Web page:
How long does it take to fly to Cape Verde?
The time it takes to fly from the UK depends on the departure airport, and whether you fly to the island of Sal or Boa Vista. The quickest flight time between Manchester and Sal is 5 hours 10 minutes, whereas from London Gatwick to Boa Vista, the flight is 6 hours 15 minutes. Most direct flights to the Cape Verde islands take around six hours – and you can rest assured that any package holidays you book to Cape Verde come with direct flights included.
Is Cape Verde a good family holiday destination?
Family holidays to Cape Verde are highly recommended. For a start, it’s a family-friendly country, and you’ll find that locals will extend a warm welcome to you and your children. The kids will love the beaches as much as you do, although they might prefer making sandcastles to sunbathing. Older children will also check out the water sports on offer, such as kitesurfing and windsurfing, while the whole family will enjoy excursions to forts, mountains and beached shipwrecks. There are plenty of All Inclusive hotels on Cape Verde, offering family-friendly activities and a stress-free break. For example, the Sol Dunas Resort on Sal offers a luxury spa and four bars for adults, and a kids’ club and splash park for children.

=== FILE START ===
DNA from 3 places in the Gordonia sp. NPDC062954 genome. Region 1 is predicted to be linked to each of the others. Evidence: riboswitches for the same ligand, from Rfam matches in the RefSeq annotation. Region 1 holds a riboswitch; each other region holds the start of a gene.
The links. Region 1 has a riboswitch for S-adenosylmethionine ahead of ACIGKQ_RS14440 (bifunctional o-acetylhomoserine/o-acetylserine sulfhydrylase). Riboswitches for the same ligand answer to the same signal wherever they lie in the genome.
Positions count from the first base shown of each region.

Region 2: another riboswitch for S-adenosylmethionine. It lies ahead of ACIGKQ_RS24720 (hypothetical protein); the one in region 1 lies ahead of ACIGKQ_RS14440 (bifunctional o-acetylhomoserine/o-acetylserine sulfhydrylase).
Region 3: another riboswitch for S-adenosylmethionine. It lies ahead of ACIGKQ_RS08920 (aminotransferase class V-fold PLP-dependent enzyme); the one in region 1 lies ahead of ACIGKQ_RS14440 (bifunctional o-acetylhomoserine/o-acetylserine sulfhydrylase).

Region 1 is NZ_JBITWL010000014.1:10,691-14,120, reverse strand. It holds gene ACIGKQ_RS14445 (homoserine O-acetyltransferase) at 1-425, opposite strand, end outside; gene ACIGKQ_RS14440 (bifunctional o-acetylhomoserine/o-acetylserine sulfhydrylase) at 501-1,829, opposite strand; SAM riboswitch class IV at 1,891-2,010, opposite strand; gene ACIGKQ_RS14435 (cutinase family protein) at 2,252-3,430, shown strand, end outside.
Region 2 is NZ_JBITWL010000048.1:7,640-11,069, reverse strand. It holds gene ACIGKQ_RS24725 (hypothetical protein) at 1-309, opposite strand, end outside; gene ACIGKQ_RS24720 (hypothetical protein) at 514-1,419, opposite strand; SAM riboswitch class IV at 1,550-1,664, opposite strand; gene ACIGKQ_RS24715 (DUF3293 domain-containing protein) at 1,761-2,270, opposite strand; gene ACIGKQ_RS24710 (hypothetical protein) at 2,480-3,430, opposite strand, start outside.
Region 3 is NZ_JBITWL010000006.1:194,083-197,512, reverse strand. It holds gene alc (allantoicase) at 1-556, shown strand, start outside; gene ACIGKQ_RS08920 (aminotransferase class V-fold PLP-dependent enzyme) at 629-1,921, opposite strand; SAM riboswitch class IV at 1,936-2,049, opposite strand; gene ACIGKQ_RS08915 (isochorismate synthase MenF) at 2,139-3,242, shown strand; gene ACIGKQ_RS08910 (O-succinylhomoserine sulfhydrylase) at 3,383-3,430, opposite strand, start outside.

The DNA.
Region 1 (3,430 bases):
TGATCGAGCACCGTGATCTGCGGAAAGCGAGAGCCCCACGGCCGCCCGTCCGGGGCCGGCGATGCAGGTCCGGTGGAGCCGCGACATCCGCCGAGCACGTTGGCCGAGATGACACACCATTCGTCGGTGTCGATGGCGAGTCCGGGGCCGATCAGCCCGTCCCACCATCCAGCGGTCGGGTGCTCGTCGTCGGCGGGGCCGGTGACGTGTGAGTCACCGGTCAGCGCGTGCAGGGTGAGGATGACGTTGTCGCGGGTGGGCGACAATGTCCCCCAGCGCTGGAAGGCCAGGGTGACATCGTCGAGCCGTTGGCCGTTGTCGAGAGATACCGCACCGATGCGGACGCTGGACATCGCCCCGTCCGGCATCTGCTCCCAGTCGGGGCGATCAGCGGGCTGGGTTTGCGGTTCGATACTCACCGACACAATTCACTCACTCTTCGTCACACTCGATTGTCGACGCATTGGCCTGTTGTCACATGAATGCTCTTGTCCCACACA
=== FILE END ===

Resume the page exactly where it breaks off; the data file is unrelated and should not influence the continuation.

Which is the biggest Cape Verde Island?
The largest island in Cape Verde is Santiago, which is 1,000 sq km. It’s home to the capital city, Praia. More than half of all Cabo Verdeans live on this island, which is also the centre for inter-island transportation. The second-largest Cape Verde island is Santo Antao, with a population of around 50,000. It’s renowned for its agriculture and its towering mountain ranges, which are the top tourist destination on the island. Boa Vista is the least densely populated of the islands, and prized for its golden-sand beaches and tourist amenities. Meanwhile, chilled-out Sal is one of the smallest islands in the archipelago, and is a great all-rounder, with beautiful beaches, high-octane water sports and a botanical garden.